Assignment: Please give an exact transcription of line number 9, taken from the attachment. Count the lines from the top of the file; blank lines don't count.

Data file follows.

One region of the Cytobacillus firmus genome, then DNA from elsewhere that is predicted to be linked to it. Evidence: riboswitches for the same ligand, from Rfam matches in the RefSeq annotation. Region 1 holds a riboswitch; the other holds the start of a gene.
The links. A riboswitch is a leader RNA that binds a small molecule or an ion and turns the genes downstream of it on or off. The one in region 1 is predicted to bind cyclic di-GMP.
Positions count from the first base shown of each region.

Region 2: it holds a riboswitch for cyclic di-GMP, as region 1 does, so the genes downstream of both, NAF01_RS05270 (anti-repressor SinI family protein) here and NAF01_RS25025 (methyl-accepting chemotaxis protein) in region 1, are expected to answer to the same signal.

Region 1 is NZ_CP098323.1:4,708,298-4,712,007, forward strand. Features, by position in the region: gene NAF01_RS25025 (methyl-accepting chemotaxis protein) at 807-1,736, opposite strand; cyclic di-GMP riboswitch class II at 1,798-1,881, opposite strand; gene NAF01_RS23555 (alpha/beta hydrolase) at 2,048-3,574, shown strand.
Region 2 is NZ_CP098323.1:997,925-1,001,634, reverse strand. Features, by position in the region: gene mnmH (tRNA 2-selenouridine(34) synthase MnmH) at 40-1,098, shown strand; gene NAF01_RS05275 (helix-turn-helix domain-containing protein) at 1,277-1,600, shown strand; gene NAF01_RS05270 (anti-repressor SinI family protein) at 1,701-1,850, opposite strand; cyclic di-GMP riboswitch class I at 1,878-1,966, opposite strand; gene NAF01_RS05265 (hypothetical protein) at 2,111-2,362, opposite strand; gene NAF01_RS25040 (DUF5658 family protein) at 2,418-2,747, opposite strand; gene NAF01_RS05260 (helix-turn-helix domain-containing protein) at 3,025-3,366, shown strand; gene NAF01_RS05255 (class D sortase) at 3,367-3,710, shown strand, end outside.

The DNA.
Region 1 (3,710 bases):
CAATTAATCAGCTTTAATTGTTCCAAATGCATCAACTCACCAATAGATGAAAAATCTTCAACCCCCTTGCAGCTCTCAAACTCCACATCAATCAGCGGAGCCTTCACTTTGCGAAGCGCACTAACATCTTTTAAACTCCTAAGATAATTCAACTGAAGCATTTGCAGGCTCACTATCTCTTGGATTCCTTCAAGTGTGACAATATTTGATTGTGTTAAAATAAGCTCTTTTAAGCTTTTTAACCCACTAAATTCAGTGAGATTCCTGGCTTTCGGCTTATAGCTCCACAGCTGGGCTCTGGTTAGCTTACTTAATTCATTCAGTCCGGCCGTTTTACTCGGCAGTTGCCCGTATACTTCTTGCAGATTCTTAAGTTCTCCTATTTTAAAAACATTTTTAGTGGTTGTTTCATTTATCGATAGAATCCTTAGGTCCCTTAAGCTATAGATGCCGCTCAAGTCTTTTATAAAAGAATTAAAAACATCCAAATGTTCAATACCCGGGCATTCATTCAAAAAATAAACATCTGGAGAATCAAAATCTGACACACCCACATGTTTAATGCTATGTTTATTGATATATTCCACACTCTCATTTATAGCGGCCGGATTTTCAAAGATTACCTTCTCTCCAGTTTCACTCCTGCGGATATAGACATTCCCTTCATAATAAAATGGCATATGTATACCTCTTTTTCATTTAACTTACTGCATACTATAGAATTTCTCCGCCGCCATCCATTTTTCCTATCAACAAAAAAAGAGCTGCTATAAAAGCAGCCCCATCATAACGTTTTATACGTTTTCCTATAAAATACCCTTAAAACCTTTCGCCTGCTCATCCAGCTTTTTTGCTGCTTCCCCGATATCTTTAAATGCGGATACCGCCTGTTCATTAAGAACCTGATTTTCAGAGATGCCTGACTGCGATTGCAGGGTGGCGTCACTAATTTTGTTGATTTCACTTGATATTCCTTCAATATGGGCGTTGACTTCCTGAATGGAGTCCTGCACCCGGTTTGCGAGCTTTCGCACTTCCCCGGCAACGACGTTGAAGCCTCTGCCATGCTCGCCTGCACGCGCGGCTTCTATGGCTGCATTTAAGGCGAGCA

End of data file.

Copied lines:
CAATTAATCAGCTTTAATTGTTCCAAATGCATCAACTCACCAATAGATGAAAAATCTTCAACCCCCTTGCAGCTCTCAAACTCCACATCAATCAGCGGAGCCTTCACTTTGCGAAGCGCACTAACATCTTTTAAACTCCTAAGATAATTCAACTGAAGCATTTGCAGGCTCACTATCTCTTGGATTCCTTCAAGTGTGACAATATTTGATTGTGTTAAAATAAGCTCTTTTAAGCTTTTTAACCCACTAAATTCAGTGAGATTCCTGGCTTTCGGCTTATAGCTCCACAGCTGGGCTCTGGTTAGCTTACTTAATTCATTCAGTCCGGCCGTTTTACTCGGCAGTTGCCCGTATACTTCTTGCAGATTCTTAAGTTCTCCTATTTTAAAAACATTTTTAGTGGTTGTTTCATTTATCGATAGAATCCTTAGGTCCCTTAAGCTATAGATGCCGCTCAAGTCTTTTATAAAAGAATTAAAAACATCCAAATGTTCAATACCCGGGCATTCATTCAAAAAATAAACATCTGGAGAATCAAAATCTGACACACCCACATGTTTAATGCTATGTTTATTGATATATTCCACACTCTCATTTATAGCGGCCGGATTTTCAAAGATTACCTTCTCTCCAGTTTCACTCCTGCGGATATAGACATTCCCTTCATAATAAAATGGCATATGTATACCTCTTTTTCATTTAACTTACTGCATACTATAGAATTTCTCCGCCGCCATCCATTTTTCCTATCAACAAAAAAAGAGCTGCTATAAAAGCAGCCCCATCATAACGTTTTATACGTTTTCCTATAAAATACCCTTAAAACCTTTCGCCTGCTCATCCAGCTTTTTTGCTGCTTCCCCGATATCTTTAAATGCGGATACCGCCTGTTCATTAAGAACCTGATTTTCAGAGATGCCTGACTGCGATTGCAGGGTGGCGTCACTAATTTTGTTGATTTCACTTGATATTCCTTCAATATGGGCGTTGACTTCCTGAATGGAGTCCTGCACCCGGTTTGCGAGCTTTCGCACTTCCCCGGCAACGACGTTGAAGCCTCTGCCATGCTCGCCTGCACGCGCGGCTTCTATGGCTGCATTTAAGGCGAGCA